Washington State has Officially Caught Their First ‘Murder Hornet’
The game of apocalypse BINGO has been a wild one so far in the year 2020. It started with devastating wildfires in Australia. Then the infamous COVID 19 pandemic. But, it didn't stop there. A few weeks into the pandemic and the worldwide lockdown, we learned of yet another threat to those of us in the Pacific Northwest. The news of giant hornets from Japan invading the State of Washington. These "Murder Hornets" are said to be nearly 3 inches long, deadly to humans and can even sting through a bee keepers suit. They also reportedly hunt and kill native honey bees (which are already having a hard enough time).
Well, the fear of murder hornets kind of went away for a couple of weeks. But now it is back. The Washington Department of Agriculture has confirmed their first captured "murder hornet."
According to the WSDA press release
The hornet was found in a WSDA trap set near Birch Bay in Whatcom County. WSDA trappers checked the bottle trap on July 14 and submitted the contents for processing at WSDA’s entomology lab. The hornet was identified during processing on July 29. This was the first hornet to be detected in a trap, rather than found in the environment as the state’s five previous confirmed sightings were.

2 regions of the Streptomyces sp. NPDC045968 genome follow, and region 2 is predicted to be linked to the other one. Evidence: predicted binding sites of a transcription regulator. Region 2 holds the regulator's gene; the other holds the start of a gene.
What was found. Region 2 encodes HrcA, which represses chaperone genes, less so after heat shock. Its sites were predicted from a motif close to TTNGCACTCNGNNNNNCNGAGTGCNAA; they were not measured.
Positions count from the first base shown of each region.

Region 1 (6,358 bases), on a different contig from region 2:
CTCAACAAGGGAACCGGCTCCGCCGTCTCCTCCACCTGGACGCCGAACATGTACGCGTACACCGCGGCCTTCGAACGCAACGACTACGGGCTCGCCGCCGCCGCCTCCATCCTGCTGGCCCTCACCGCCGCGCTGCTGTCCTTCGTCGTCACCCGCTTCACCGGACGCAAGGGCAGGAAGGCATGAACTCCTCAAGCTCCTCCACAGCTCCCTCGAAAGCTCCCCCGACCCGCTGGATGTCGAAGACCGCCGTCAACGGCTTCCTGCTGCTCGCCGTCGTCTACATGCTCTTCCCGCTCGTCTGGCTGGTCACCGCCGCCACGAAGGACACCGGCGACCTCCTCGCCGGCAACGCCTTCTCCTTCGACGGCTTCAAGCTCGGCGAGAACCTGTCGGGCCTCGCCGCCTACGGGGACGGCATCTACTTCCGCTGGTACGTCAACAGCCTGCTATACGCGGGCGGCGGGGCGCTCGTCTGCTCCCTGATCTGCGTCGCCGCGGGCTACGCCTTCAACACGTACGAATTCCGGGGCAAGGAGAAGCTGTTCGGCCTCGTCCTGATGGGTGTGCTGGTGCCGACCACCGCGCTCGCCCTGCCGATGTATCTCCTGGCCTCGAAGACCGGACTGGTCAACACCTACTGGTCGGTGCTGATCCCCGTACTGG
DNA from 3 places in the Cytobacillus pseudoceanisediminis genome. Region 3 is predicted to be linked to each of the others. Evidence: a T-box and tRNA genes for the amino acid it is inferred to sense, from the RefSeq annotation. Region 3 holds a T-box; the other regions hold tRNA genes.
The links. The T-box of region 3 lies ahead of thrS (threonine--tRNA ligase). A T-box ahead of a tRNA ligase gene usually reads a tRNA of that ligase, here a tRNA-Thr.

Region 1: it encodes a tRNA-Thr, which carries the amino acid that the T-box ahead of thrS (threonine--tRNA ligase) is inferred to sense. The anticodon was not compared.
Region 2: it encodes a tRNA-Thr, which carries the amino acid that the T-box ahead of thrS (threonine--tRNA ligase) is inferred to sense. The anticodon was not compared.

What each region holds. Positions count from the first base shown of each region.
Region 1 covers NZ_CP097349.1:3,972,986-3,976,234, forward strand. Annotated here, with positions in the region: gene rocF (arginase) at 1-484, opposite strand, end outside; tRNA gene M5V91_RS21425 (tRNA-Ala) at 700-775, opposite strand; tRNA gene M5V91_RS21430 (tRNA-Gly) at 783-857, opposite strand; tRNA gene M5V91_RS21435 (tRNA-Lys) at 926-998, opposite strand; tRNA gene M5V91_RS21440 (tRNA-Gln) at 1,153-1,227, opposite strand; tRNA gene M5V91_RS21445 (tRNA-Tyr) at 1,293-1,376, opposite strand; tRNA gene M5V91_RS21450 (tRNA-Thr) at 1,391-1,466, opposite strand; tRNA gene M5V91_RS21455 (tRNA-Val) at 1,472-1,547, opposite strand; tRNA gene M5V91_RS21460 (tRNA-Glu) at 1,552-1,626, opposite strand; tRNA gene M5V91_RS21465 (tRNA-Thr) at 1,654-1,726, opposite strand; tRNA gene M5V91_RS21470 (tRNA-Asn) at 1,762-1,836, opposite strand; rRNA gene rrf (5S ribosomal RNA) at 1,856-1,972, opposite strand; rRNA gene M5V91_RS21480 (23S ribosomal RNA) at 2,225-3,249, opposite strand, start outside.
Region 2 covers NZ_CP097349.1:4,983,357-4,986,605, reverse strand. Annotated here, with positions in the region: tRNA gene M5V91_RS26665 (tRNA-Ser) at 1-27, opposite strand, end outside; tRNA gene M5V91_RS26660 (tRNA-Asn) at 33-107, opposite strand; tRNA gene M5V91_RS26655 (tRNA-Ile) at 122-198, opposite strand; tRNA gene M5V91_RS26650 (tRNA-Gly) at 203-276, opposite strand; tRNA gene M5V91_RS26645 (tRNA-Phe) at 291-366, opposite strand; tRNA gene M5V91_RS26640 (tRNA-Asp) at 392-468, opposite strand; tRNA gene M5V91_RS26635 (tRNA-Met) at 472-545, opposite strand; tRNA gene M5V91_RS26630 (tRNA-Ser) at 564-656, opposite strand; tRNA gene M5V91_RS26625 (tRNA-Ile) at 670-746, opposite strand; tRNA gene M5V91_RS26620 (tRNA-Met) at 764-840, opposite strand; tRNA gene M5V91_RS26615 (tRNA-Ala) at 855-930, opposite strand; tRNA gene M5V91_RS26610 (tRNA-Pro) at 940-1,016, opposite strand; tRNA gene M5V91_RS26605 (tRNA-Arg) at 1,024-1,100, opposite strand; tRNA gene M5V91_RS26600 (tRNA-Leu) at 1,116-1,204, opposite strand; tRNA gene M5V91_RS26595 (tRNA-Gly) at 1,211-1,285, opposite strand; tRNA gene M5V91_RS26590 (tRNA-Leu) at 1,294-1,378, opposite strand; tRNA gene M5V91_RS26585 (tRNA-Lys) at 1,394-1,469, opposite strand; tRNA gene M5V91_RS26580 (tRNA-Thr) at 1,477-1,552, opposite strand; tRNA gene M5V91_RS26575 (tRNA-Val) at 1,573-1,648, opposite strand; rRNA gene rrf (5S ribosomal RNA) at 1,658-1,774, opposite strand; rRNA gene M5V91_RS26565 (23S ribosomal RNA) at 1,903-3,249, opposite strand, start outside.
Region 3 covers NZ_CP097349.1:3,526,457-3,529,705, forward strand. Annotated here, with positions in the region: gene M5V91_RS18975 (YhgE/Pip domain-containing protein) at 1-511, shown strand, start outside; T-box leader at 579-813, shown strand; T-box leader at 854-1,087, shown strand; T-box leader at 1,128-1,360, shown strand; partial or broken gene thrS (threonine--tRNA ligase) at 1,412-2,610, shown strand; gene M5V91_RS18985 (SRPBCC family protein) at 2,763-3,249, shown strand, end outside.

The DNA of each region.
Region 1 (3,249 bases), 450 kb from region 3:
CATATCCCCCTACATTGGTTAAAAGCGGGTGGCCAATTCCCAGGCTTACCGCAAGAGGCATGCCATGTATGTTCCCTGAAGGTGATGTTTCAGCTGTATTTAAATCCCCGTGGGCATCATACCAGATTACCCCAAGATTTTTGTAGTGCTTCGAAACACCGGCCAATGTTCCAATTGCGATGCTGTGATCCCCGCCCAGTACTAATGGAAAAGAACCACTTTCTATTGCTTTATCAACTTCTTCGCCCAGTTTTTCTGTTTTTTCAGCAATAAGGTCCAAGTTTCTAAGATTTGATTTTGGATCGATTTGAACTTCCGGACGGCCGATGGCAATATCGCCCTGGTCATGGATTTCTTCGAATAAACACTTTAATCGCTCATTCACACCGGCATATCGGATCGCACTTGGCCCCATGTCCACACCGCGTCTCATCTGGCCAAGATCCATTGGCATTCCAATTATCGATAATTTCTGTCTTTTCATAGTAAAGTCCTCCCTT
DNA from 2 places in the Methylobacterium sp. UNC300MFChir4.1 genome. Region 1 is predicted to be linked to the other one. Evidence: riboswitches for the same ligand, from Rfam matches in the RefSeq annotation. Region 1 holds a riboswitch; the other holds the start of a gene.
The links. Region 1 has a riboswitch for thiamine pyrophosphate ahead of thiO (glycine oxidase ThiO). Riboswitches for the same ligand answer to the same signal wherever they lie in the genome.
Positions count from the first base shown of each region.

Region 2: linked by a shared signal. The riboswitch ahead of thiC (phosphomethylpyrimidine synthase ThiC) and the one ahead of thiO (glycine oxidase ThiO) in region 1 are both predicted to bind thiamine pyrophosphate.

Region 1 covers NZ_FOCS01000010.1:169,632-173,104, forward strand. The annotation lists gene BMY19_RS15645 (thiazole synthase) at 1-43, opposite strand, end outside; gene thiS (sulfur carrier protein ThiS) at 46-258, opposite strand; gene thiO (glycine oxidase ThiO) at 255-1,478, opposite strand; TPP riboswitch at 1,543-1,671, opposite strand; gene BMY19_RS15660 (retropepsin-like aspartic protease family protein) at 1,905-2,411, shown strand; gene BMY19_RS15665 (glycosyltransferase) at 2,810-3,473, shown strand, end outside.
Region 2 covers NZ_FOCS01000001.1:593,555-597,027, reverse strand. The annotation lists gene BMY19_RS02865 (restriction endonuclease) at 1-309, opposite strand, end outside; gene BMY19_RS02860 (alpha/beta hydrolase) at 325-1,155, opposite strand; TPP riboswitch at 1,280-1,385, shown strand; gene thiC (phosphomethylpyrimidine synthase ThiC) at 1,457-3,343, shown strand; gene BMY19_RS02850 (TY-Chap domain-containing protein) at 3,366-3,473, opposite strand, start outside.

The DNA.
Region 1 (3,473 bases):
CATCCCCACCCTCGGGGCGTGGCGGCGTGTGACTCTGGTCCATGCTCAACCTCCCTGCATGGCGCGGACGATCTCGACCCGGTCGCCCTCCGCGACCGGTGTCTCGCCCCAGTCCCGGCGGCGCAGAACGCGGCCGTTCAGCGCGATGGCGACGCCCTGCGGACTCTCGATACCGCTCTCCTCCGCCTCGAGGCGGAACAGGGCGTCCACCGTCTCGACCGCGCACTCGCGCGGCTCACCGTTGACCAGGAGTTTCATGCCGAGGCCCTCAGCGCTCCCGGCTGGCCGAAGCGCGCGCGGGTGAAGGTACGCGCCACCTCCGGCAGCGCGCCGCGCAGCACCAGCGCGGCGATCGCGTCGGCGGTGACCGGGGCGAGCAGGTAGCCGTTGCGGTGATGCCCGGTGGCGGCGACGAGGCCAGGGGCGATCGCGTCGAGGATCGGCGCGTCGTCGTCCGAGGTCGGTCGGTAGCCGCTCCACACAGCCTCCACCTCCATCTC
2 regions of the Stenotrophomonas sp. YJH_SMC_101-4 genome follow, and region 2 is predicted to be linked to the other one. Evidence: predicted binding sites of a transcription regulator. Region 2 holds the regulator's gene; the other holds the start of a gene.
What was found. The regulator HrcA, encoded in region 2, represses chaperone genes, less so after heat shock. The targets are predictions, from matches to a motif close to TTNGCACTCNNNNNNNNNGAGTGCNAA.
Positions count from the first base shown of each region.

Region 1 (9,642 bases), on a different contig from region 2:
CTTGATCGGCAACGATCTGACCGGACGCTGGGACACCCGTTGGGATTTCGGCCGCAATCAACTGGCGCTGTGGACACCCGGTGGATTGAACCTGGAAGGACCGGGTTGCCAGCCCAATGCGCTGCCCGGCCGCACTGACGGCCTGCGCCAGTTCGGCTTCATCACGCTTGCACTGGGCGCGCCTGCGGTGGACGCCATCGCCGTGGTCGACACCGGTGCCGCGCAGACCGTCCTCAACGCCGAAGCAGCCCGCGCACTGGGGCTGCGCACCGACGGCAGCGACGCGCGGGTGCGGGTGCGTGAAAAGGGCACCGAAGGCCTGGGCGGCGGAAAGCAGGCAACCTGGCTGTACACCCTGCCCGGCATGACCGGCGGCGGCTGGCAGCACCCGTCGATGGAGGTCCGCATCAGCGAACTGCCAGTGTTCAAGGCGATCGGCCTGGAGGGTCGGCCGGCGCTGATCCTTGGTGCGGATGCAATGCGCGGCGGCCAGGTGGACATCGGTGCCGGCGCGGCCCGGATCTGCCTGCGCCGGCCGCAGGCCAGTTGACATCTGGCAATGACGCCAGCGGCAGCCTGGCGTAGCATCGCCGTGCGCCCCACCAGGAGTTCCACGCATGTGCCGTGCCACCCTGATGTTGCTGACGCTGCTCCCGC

WSDA hopes to find and destroy the nest by mid-September before the colony would begin creating new reproducing queens and drones. Until that time, the colony will only contain the queen and worker Asian giant hornets. Destroying the nest before new queens emerge and mate will prevent the spread of this invasive pest.
What does this mean for us here in Montana? Our hopes are that Washington state can stop this invasive species before they have a chance to spread into the Rockies and beyond.
KEEP READING: See how animals around the world are responding to COVID-19